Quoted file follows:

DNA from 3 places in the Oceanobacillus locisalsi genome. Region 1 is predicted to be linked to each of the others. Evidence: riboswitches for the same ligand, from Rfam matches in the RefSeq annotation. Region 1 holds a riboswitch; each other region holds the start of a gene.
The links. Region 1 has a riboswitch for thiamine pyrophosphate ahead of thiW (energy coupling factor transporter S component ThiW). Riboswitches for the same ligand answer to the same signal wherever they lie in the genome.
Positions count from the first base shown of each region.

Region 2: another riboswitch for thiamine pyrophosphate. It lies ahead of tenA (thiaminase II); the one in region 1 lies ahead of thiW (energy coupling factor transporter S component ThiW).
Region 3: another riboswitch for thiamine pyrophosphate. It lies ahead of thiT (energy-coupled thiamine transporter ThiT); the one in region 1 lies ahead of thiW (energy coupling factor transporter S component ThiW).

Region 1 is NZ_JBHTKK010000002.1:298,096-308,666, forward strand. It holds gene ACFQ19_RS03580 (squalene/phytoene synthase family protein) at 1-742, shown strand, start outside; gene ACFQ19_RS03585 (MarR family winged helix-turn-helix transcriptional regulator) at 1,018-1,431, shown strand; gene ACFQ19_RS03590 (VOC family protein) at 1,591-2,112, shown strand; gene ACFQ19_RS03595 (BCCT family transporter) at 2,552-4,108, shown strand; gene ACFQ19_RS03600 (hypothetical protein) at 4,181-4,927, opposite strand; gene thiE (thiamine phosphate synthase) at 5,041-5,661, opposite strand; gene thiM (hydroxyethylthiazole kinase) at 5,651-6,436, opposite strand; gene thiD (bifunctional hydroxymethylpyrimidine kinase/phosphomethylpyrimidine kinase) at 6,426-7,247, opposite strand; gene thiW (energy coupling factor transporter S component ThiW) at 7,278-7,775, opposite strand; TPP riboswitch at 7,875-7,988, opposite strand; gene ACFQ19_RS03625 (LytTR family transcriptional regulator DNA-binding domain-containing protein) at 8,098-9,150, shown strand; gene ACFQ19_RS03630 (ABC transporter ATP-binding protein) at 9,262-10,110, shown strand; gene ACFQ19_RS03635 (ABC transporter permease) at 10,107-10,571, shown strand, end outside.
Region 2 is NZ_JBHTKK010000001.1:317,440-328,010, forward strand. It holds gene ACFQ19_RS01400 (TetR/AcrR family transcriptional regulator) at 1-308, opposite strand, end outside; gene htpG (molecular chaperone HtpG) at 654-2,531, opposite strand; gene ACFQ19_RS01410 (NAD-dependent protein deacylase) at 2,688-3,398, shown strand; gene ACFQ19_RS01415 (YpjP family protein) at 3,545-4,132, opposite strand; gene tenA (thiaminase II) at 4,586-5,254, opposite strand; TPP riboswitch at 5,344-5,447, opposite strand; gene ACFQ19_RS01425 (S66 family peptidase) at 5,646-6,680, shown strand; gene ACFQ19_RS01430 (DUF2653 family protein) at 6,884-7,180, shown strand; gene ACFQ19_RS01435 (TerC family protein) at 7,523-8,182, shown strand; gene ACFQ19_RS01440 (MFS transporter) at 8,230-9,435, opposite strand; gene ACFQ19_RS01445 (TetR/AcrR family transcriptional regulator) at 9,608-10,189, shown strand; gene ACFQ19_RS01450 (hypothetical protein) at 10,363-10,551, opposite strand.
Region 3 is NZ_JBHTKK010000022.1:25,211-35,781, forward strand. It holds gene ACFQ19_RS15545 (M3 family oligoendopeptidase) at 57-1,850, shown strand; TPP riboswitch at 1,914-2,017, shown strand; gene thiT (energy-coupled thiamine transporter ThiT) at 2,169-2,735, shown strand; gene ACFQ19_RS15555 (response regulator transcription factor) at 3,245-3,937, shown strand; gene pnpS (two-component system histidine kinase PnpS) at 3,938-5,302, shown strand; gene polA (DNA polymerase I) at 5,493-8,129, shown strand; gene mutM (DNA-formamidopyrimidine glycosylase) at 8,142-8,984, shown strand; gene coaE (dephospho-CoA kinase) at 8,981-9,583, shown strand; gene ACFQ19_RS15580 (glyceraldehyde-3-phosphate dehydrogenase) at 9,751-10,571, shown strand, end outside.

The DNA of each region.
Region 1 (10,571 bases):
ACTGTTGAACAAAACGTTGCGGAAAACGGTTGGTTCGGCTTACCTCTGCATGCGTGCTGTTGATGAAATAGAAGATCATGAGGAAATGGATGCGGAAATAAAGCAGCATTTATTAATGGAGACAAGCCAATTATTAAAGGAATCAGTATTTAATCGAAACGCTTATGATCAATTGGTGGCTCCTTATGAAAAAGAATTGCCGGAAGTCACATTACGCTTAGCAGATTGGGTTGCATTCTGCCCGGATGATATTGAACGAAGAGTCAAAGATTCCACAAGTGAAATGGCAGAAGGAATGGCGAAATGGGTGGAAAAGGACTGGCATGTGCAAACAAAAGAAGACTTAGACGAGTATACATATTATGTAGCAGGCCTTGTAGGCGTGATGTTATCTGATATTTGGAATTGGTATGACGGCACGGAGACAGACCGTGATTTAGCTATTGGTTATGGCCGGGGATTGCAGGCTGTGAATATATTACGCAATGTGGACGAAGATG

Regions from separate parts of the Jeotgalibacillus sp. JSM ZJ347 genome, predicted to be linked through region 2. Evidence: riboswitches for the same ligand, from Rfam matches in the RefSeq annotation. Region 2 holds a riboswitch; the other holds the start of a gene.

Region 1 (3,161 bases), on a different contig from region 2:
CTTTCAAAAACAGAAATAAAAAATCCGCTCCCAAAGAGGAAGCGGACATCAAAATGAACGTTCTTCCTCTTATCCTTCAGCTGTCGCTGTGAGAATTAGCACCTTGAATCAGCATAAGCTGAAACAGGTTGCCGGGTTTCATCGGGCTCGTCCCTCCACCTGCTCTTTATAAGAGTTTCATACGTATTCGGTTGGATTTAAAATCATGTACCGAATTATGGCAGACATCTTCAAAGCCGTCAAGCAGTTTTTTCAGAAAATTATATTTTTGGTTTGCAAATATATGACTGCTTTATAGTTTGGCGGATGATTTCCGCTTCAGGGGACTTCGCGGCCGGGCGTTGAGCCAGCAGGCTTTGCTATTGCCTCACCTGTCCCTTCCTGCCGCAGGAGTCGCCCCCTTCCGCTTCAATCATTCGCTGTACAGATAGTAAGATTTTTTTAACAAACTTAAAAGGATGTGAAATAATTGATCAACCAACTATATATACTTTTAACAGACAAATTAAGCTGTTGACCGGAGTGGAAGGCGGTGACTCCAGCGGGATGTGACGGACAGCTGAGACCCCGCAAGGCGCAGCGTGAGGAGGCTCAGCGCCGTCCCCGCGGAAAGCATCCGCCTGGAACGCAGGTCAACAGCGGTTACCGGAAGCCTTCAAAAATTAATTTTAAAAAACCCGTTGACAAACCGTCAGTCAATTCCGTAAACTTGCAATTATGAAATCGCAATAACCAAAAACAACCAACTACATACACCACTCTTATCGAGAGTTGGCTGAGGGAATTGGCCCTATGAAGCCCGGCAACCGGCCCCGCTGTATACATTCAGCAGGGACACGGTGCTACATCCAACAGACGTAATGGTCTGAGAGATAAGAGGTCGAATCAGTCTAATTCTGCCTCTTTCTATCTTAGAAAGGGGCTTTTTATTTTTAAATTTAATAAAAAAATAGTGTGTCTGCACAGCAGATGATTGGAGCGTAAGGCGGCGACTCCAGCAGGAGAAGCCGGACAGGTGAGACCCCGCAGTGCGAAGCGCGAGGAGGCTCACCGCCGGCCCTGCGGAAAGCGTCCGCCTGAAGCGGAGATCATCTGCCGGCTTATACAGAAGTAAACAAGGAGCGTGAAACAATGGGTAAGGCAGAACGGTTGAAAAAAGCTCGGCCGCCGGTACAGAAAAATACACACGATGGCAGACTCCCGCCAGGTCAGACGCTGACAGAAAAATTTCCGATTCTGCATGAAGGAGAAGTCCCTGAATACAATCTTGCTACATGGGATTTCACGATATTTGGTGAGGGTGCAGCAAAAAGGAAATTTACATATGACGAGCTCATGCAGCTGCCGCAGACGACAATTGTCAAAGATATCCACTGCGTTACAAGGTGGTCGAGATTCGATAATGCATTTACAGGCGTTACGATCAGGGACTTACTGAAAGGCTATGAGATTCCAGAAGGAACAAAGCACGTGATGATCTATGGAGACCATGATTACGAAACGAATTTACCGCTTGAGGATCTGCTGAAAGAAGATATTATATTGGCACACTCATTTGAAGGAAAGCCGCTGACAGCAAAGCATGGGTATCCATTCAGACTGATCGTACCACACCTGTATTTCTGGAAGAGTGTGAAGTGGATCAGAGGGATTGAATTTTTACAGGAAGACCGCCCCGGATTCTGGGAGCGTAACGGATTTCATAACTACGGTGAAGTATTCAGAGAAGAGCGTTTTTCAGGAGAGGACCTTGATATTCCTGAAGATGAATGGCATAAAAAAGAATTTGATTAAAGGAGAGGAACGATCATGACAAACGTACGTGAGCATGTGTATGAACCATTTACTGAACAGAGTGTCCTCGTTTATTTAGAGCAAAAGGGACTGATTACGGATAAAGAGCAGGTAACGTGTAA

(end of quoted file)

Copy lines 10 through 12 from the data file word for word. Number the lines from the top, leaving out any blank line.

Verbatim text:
Region 1 (10,571 bases):
ACTGTTGAACAAAACGTTGCGGAAAACGGTTGGTTCGGCTTACCTCTGCATGCGTGCTGTTGATGAAATAGAAGATCATGAGGAAATGGATGCGGAAATAAAGCAGCATTTATTAATGGAGACAAGCCAATTATTAAAGGAATCAGTATTTAATCGAAACGCTTATGATCAATTGGTGGCTCCTTATGAAAAAGAATTGCCGGAAGTCACATTACGCTTAGCAGATTGGGTTGCATTCTGCCCGGATGATATTGAACGAAGAGTCAAAGATTCCACAAGTGAAATGGCAGAAGGAATGGCGAAATGGGTGGAAAAGGACTGGCATGTGCAAACAAAAGAAGACTTAGACGAGTATACATATTATGTAGCAGGCCTTGTAGGCGTGATGTTATCTGATATTTGGAATTGGTATGACGGCACGGAGACAGACCGTGATTTAGCTATTGGTTATGGCCGGGGATTGCAGGCTGTGAATATATTACGCAATGTGGACGAAGATG

Regions from separate parts of the Jeotgalibacillus sp. JSM ZJ347 genome, predicted to be linked through region 2. Evidence: riboswitches for the same ligand, from Rfam matches in the RefSeq annotation. Region 2 holds a riboswitch; the other holds the start of a gene.